How ‘Ms. Marvel’ breathes new life into the MCU — just when it needs it most

A teen girl in a superhero suit emitting a purple force field
Iman Vellani as Kamala Khan in “Ms. Marvel.”
(Marvel Studios)

Kamala Khan is unlike any other hero in the Marvel Cinematic Universe. She’s a Pakistani American, Muslim teenager. She’s an Avengers fangirl. The uncoordinated New Jersey native can barely sneak out her bedroom window without falling. The protagonist of Disney+’s “Ms. Marvel” is different in every way, and that’s why she, and the series, are such a joy to watch.

While the majority of the streamer’s franchise TV series have had difficulty working Marvel’s mythology and tangled narratives into compelling stories that actually make sense, “Ms. Marvel” doesn’t struggle with that issue in the two episodes provided for review. Kamala’s fandom adds just enough context to connect her with the Avenger timeline, even as the series marches to the beat of its own tabla.

The six-episode show, from head writer Bisha K. Ali, is a young-adult, second-generation immigrant comedy, à la Netflix’s “Never Have I Ever,” and a superhero drama in which coming of age means stumbling into one’s powers, à la Miles Morales of “Spider-Man: Into the Spider-Verse.” It’s full of American pop culture references and Bollywood nods and witty commentary about the connections and chasms between East and West. Kamala (played with verve by newcomer Iman Vellani) moves between cosplay conventions and the mosque with ease. From its charming lead to its playful execution, “Ms. Marvel” turns superhero formulas on their heads while honoring the MCU pantheon.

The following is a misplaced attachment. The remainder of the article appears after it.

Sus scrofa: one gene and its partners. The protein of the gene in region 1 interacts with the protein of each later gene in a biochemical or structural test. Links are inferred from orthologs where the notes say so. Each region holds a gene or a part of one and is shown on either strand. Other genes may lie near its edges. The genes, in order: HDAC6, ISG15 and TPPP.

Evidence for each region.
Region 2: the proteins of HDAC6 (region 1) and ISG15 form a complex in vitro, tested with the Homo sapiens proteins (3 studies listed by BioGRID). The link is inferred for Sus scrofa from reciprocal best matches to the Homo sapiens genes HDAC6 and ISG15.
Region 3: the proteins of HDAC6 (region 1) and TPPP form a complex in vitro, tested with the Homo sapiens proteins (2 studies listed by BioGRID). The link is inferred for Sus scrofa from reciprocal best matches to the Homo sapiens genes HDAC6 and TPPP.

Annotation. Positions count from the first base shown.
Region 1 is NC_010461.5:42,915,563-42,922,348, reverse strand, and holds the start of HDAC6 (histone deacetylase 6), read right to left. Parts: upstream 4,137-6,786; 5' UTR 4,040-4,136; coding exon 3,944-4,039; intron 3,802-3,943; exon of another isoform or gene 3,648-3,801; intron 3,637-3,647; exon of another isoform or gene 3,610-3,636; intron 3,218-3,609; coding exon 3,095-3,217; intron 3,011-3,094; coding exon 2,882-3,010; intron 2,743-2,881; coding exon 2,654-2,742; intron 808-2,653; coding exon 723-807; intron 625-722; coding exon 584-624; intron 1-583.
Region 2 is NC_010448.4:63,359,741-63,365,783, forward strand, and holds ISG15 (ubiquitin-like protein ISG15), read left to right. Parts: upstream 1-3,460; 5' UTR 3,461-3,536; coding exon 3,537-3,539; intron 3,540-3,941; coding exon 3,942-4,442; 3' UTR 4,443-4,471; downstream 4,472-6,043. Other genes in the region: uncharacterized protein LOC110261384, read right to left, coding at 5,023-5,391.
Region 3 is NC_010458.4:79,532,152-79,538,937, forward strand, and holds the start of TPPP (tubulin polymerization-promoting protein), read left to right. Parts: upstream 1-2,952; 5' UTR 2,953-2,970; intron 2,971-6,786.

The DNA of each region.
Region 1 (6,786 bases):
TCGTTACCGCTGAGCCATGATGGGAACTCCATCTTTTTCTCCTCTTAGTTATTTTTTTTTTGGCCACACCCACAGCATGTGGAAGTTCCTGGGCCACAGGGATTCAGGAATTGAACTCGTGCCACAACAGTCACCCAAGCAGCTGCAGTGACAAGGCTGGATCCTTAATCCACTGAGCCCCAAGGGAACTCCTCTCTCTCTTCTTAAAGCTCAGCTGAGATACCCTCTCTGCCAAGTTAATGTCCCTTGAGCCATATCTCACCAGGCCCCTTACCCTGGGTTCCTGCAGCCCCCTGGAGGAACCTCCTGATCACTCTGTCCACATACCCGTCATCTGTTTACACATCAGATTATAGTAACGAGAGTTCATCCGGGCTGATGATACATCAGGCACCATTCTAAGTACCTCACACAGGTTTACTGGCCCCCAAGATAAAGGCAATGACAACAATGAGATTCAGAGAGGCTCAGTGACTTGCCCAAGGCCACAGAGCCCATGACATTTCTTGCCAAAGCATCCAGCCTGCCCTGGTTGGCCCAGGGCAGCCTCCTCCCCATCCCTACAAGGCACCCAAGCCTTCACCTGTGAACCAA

When we meet Kamala, her sole mission is to win the costume contest at New Jersey’s first ever “AvengerCon.” She and her bestie Bruno (Matt Lintz) meticulously plan for the big day, concocting hilariously amateur outfits that would have bombed on stage if not for the surprising power of a bracelet that once belonged to her estranged grandmother. When she slips it on her arm, her body emits purple cosmic energy that solidifies into any number of lifesaving objects: a shield, stairs, a weapon (of course). It also appears that she can stretch her frame, though it’s yet to be seen if she’ll assume the ability to morph like the comic book character that serves as the basis for the series. And of course no one but Bruno knows it’s Kamala behind the homemade mask.

Two teens sitting on a rooftop with a neon sign behind them.
Iman Vellani as Kamala and Matt Lintz as her friend Bruno in “Ms. Marvel.”
(Daniel McFadden/Marvel Studios)

Later, the two debrief on a rooftop. Her ultimate wish is fulfilled, it seems, but she’s still not convinced of what just happened. “It’s not really the brown girls from Jersey City who save the world,” says Kamala. And so begins her unlikely journey.

The show makes a point of weaving Kamala’s ethnicity and faith into her character’s origin story. She has a strong relationship with her protective parents (Zenobia Shroff and Mohan Kapur), who have imbued her with pride about her heritage. Her power dates back to the grandmother no one in the family will talk about, and it’s somehow rooted in her family’s trauma during the 1947 partition of India.